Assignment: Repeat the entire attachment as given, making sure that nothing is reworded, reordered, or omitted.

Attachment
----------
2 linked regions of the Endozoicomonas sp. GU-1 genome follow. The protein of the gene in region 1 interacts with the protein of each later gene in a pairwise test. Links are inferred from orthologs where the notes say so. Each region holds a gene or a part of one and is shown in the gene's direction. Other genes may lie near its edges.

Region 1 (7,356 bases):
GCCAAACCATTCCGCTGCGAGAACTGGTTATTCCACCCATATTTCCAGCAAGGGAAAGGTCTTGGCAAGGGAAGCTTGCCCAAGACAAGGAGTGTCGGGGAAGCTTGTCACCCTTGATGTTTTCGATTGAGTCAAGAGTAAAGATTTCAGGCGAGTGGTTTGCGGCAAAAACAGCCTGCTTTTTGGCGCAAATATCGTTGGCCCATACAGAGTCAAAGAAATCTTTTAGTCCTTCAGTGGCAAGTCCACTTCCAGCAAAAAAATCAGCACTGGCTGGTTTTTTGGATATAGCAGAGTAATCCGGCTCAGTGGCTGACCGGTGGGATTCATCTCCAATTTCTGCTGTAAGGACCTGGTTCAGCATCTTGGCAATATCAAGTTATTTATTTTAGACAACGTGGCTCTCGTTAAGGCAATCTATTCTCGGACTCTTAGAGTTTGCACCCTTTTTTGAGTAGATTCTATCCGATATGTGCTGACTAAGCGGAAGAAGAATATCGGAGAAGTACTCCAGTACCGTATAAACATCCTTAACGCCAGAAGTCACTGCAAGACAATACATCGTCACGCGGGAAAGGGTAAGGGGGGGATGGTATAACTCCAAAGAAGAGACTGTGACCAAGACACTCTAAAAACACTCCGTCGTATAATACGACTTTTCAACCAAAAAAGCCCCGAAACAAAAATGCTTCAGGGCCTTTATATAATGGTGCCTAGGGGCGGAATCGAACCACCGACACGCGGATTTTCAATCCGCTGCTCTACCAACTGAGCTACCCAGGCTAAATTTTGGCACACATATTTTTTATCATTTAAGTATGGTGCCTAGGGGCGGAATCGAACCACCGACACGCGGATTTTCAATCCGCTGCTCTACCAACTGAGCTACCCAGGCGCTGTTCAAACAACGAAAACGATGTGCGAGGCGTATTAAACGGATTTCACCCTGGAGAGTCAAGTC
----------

2 linked regions of the Endozoicomonas sp. GU-1 genome follow. The protein of the gene in region 1 interacts with the protein of each later gene in a pairwise test. Links are inferred from orthologs where the notes say so. Each region holds a gene or a part of one and is shown in the gene's direction. Other genes may lie near its edges.

Region 1 (7,356 bases):
GCCAAACCATTCCGCTGCGAGAACTGGTTATTCCACCCATATTTCCAGCAAGGGAAAGGTCTTGGCAAGGGAAGCTTGCCCAAGACAAGGAGTGTCGGGGAAGCTTGTCACCCTTGATGTTTTCGATTGAGTCAAGAGTAAAGATTTCAGGCGAGTGGTTTGCGGCAAAAACAGCCTGCTTTTTGGCGCAAATATCGTTGGCCCATACAGAGTCAAAGAAATCTTTTAGTCCTTCAGTGGCAAGTCCACTTCCAGCAAAAAAATCAGCACTGGCTGGTTTTTTGGATATAGCAGAGTAATCCGGCTCAGTGGCTGACCGGTGGGATTCATCTCCAATTTCTGCTGTAAGGACCTGGTTCAGCATCTTGGCAATATCAAGTTATTTATTTTAGACAACGTGGCTCTCGTTAAGGCAATCTATTCTCGGACTCTTAGAGTTTGCACCCTTTTTTGAGTAGATTCTATCCGATATGTGCTGACTAAGCGGAAGAAGAATATCGGAGAAGTACTCCAGTACCGTATAAACATCCTTAACGCCAGAAGTCACTGCAAGACAATACATCGTCACGCGGGAAAGGGTAAGGGGGGGATGGTATAACTCCAAAGAAGAGACTGTGACCAAGACACTCTAAAAACACTCCGTCGTATAATACGACTTTTCAACCAAAAAAGCCCCGAAACAAAAATGCTTCAGGGCCTTTATATAATGGTGCCTAGGGGCGGAATCGAACCACCGACACGCGGATTTTCAATCCGCTGCTCTACCAACTGAGCTACCCAGGCTAAATTTTGGCACACATATTTTTTATCATTTAAGTATGGTGCCTAGGGGCGGAATCGAACCACCGACACGCGGATTTTCAATCCGCTGCTCTACCAACTGAGCTACCCAGGCGCTGTTCAAACAACGAAAACGATGTGCGAGGCGTATTAAACGGATTTCACCCTGGAGAGTCAAGTC